Tonight begins the Jewish New Year, Rosh Hashanah (literally “head of the year,” in Hebrew. I am very lucky that I get to usher in the new year in my hometown of Milwaukee with my family. Yesterday, my friends and I partook in a Milwaukee tradition: brewery tours. We enjoyed our tour (during which I of course analyzed our guide as I would a museum docent) and samples of beer and gourmet sodas at Sprecher Brewery—future related blog to follow.
To kick off the High Holiday season, my sister, mom, and I went apple picking. During Rosh Hashanah, it is traditional to eat apples dipped in honey to symbolize a sweet new year. Other sweet cakes, kugels (noodle puddings), and additional dishes are also consumed. Some Jews even refrain from eating anything sour or bitter during this holiday for fear that their new year will be cursed. In my family, we love honey cake. I know that some people consider this to be the Jewish version of fruitcake because it is often too dry and bland for consumption. If this is the case with your honey cake, you’re probably doing it wrong! Honey cake is my absolute favorite Rosh Hashanah food, one that I often bake as gifts for hosts and friends.
Honey cake is likely one of the oldest cakes on the planet, originating thousands of years ago in ancient Egypt, Greece, and Rome. While we do not know exactly how long honey has been around, we do know that cave paintings from 7000 B.C.E. in Spain depicted beekeeping. Ancient Egyptians starting in at least 2400 B.C.E. used honey in offerings to their gods, as a sweetener in basboosa cake, and in the embalming process (yay mummies). Ancient Greeks and Romans used honey as both in cooking and medicine. For these ancient cultures, honey cake was both tasty and practical as the honey acts as a natural preservative to keep the cake from going bad.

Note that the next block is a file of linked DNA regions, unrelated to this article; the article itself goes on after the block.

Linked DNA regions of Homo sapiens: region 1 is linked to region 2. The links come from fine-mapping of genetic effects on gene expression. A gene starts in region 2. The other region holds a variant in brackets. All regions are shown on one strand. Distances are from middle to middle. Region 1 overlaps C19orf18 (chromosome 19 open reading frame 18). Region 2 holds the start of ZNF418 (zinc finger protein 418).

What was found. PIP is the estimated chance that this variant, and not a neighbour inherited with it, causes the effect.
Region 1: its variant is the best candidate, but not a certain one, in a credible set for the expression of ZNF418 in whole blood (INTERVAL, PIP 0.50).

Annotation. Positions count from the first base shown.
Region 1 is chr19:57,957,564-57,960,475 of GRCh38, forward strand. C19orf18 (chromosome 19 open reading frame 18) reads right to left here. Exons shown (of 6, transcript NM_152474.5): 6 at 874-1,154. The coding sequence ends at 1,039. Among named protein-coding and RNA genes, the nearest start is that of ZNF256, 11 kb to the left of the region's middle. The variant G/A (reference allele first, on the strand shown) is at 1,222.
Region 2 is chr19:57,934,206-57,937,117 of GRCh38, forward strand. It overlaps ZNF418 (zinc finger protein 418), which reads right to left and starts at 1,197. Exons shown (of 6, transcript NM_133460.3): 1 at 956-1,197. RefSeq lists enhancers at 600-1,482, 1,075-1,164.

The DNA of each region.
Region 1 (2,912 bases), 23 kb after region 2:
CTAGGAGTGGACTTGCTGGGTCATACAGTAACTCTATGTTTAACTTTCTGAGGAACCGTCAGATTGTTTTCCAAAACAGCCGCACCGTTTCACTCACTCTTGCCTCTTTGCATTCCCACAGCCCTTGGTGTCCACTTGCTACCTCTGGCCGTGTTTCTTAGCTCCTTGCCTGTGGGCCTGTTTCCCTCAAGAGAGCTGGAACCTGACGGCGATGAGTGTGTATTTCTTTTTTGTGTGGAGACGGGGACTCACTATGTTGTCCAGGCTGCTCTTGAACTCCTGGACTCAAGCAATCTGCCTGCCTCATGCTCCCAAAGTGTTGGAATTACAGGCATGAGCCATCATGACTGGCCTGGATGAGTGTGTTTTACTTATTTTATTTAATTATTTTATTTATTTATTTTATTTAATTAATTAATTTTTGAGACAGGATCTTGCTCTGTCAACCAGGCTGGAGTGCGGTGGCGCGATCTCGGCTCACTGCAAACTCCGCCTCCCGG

Honey cake picked up in Europe in the 12th century, when nuns in Germany baked it. In France, chefs experimented with spices from Asia and the Middle East to bake flavorful spice cakes. These cakes, often sweetened with honey, travelled across Europe to Holland, Austria, Belgium, England, and elsewhere. One of the most famous British spice cakes came to be what we know as gingerbread.
Jewish honey cake (also called lekach) comes in many variations, reflecting baking traditions from countries worldwide. Some add raisins or almonds, others dates or figs. I’ve even seen American Jews add pumpkin or apples. At its core, Jewish honey cake is a hope and promise for a happy and healthy year. And it is simply delicious.
For further reading:
Nathan, Joan. Cooking in American. New York: Knopf, 1998.
My Mom’s Honey Cake
Now she actually got this from my grandma, who got it from her mother, who….well let’s just say it has been in the family for awhile. What makes our recipe unique is the use of whiskey, coffee, and dark honey in the batter. Aside from these additions, it is not so different from other spice cakes developed by a multitude of cultures throughout history. Hope you enjoy, and Shanah Tovah!
3 cups flour
1 teaspoon baking soda
2 teaspoon baking powder
1 teaspoon powdered ginger
1 teaspoon cinnamon
1 teaspoon allspice
½ teaspoon nutmeg
½ teaspoon cloves
½ teaspoon salt
1 cup sugar
1 cup dark honey (buckwheat, wildflower, orange blossom)
1 cup boiled coffee
3 tablespoons vegetable or canola oil
1 ounce whiskey or brandy (we like Jack Daniels)
(my grandma likes to add some almond halves on top. Coat in flour first to prevent from sinking)
1) Sift dry ingredients.
2) In a separate bowl, beat eggs until thick. Add in the sugar.
3) Add honey, coffee, oil, and whiskey.
4) Add dry ingredients to egg mixture.
5) Pour batter into greased 9×13 pan, and bake at 350 degrees for 35-40 minutes until toothpick comes out clean.
6) Cut into slices and serve with apples and honey.